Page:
When it comes to wildlife photography more often than not we need to use telephoto lenses. These lenses allow us to get tight close-ups of skittish and dangerous wildlife along with giving us the shallow depth of field needed to make our subjects stand out from the background. Telephoto lenses come in a wide variety for focal lengths, speeds, and price ranges. Depending on the type of wildlife you want to shoot you’ll need different focal lengths. Some more personable creatures may allow you to get close enough to use shorter lenses with focal lengths between 70-200mm where as small exotic birds and dangerous predators like bears or lions will need longer lenses in the 500-800mm range.
Focal length isn’t the only thing to consider. Lens speed is crucial to the type of images you can get. The faster the lens the smaller the number after the F in the name. The slower the lens the bigger the number after the F in the name. This number refers to what apertures this lens can use. The wider aperture (smaller F number) the more light is let in through the lens, so you can use a quicker shutter speed. With zoom lenses the widest aperture may change throughout the zoom range. For example my Nikkor AF-S VR 70-300mm f/4.5-5.6 Lens can shoot at f/4.5 at 70mm but can only shoot at f/5.6 at 300mm. Generally the faster the lens the better. You’ll be able to get images in lower light and with a shallower depth of field with a 300mm f/2.8 lens than you can with a 300mm f/5.6 lens. Another thing to consider is autofocus speed. Faster lenses tend to have quicker autofocus which is a big advantage when shooting moving subjects like birds.
Prime lenses (lenses with one focal length) are usually faster and better quality lenses than zoom lenses with the same focal lengths. Zooms are usually slower and have slower autofocus. Zooms can be a cheaper and reliable alternative if the cost of high end primes turn you off and you need the focal length.
To get even more reach out of your telephoto lenses you can add tele converters. These fit in-between your camera and lens and allow you to get a longer focal length but cut some light. Tele converters usually come in 1.4x, 1.7x, or 2.0x strengths. For example if you use a 2.0x tele converter on a 300mm f/2.8 lens you’d now have a 600mm f/5.6 lens. Getting faster shorter telephotos with tele converters can allow you to change them into longer, cheaper, and lighter weight versions of other lens.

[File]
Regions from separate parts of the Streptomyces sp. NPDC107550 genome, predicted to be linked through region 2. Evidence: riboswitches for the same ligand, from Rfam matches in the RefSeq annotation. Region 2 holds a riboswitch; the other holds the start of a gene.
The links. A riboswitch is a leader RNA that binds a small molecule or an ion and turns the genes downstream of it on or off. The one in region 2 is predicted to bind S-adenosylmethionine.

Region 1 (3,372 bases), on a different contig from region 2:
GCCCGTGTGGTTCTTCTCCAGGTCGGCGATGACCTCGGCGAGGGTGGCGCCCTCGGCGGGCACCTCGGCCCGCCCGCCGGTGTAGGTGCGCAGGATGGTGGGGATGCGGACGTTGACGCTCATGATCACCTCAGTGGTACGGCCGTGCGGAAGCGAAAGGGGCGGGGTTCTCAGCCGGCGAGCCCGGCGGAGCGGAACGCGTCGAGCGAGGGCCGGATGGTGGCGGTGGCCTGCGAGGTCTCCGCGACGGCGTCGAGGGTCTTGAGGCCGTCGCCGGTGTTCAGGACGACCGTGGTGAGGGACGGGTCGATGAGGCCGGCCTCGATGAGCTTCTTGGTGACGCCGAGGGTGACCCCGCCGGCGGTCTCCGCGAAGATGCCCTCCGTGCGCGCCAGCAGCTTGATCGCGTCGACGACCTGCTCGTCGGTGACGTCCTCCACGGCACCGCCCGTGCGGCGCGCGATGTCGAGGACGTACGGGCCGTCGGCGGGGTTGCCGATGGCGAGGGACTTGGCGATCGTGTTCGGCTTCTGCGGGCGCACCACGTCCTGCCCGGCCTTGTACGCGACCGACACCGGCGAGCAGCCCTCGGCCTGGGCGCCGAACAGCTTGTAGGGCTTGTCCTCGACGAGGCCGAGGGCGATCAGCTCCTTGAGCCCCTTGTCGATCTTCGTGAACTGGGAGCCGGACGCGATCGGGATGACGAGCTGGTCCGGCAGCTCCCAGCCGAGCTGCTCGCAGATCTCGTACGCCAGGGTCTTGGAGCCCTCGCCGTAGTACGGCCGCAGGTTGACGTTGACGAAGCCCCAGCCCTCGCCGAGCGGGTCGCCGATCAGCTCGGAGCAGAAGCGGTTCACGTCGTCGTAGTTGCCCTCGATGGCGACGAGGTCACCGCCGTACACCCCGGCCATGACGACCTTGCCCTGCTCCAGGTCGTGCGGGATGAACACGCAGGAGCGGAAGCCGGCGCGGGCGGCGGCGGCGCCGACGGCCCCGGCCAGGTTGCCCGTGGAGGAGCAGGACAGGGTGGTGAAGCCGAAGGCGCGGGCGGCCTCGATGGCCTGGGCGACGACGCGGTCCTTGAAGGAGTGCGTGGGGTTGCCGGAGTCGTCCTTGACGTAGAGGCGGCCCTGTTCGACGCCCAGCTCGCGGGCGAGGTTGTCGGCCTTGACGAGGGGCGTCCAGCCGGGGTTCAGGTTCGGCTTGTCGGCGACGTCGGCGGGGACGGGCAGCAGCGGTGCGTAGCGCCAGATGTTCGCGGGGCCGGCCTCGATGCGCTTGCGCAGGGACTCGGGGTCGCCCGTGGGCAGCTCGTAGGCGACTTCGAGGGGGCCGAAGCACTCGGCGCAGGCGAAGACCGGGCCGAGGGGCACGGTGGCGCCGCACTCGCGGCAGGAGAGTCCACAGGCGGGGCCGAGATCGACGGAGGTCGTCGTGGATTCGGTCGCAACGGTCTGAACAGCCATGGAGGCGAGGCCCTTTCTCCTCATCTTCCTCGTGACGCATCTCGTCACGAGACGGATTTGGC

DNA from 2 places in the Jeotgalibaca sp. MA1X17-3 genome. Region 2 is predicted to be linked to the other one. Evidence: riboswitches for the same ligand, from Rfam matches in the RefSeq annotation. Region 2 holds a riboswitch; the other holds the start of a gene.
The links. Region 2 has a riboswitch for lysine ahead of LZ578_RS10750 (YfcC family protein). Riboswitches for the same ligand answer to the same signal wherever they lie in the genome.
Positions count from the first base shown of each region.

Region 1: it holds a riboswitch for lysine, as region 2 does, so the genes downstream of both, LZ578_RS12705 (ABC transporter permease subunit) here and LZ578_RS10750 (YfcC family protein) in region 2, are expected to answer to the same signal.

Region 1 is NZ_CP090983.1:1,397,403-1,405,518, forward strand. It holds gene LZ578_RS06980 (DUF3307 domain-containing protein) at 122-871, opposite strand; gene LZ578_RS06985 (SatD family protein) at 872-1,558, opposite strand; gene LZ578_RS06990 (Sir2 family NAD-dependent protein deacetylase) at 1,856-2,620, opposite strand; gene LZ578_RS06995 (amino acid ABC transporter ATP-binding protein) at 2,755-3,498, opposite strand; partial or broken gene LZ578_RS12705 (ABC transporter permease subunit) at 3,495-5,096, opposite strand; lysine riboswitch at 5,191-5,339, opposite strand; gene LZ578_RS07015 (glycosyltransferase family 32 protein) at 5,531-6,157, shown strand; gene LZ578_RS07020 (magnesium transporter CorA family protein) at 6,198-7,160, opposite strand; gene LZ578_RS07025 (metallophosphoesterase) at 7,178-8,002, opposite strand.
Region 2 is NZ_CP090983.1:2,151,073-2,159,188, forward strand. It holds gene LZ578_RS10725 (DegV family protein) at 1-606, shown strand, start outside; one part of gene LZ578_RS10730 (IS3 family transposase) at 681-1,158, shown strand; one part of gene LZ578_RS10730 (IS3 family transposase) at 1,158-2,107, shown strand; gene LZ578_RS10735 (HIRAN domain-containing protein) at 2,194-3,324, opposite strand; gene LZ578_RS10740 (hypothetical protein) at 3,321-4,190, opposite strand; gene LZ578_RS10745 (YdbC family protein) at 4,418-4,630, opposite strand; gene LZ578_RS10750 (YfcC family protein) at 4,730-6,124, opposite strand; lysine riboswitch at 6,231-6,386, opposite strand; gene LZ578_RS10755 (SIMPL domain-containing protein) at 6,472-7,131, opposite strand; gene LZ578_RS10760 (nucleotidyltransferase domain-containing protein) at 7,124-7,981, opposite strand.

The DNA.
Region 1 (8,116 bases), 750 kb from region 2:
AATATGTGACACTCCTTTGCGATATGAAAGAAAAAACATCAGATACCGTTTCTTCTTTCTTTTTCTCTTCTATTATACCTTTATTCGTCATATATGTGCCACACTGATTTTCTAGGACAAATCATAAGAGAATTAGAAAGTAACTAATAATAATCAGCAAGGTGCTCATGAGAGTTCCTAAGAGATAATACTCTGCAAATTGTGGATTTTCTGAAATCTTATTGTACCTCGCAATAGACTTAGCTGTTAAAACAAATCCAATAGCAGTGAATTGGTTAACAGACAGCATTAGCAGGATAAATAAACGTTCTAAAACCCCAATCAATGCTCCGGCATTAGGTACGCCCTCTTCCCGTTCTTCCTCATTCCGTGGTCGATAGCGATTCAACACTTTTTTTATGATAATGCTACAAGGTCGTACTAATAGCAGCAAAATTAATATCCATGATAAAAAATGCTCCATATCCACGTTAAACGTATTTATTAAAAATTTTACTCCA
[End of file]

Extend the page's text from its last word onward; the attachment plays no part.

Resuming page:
Image stabilization can be very helpful when shooting handheld. Most stabilized lens claim to allow you to use lenses handheld with shutter speeds three stops longer than with non stabilized lenses. I have been able to get sharp images of elk and moose at 1/125 of second shutter speed at 300mm with my Nikkor AF-S VR 70-300mm f/4.5-5.6 Lens handheld.
With long lenses more often than not it’s better to use a tripod. Carbon fiber is best material for tripods (in most situations.) Carbon fiber is lighter and more stable than aluminum or metal. Basalt fiber is a happy medium in terms of quality and price between aluminum and carbon fiber. Wood tripods can withstand vibrations better than carbon fiber (for example if you’re doing a long exposure near a highway and a semi went by) but due to the weight of wood tripods they can be a hassle to carry and move quickly. Going with higher end brands like Gitzo, Manfortto, Feisol, and Berleback will be worth the extra money. I currently have an old Velbon which I have lost some great images from it not being stable enough. I plan on upgrading in the near future. Tripod head choice also makes a big difference. Pan and tilt heads are nice for landscapes but ball heads or gimbaled heads are needed for the fast action of wildlife photography. Really Right Stuff, Kirk, Wimberly, Acra Swiss, Acratech, Manfrotto, and Gitzo are all known for making good tripod heads. Alternative supports like Bushhawks, beanbags, or monopods can also be used to brace long lenses.
When it comes to price telephoto lenses can be from everywhere from under $200 to over $8000. The faster and longer the lens the lens greater the increase the price. It’s difficult to find a lens over 500mm for less than $1000. It’s hard to find short telephoto zoom lenses with a constant aperture of f/2.8 for under $800. Most camera manufactures make both high end and low end 70-300mm f/4.5-5.6 Lens. Inexpensive ones in the $100-$300 price range are usually not worth buying. Lenses with the same focal lengths in the $500+ price range usually tend to have much better image quality, quicker autofocus, and usually some type of image stabilization.
I currently use a Nikkor AF-S VR 70-300mm f/4.5-5.6 Lens which most amateur and semi-pro photographers would be happy with. It’s very sharp, has quick autofocus, and VR comes in very helpful. I hope to upgrade to a 70-200mm f/2.8 with 2x tele converted in the future.
Hopefully this post has helped you learn about telephoto lenses and which one is right for you!
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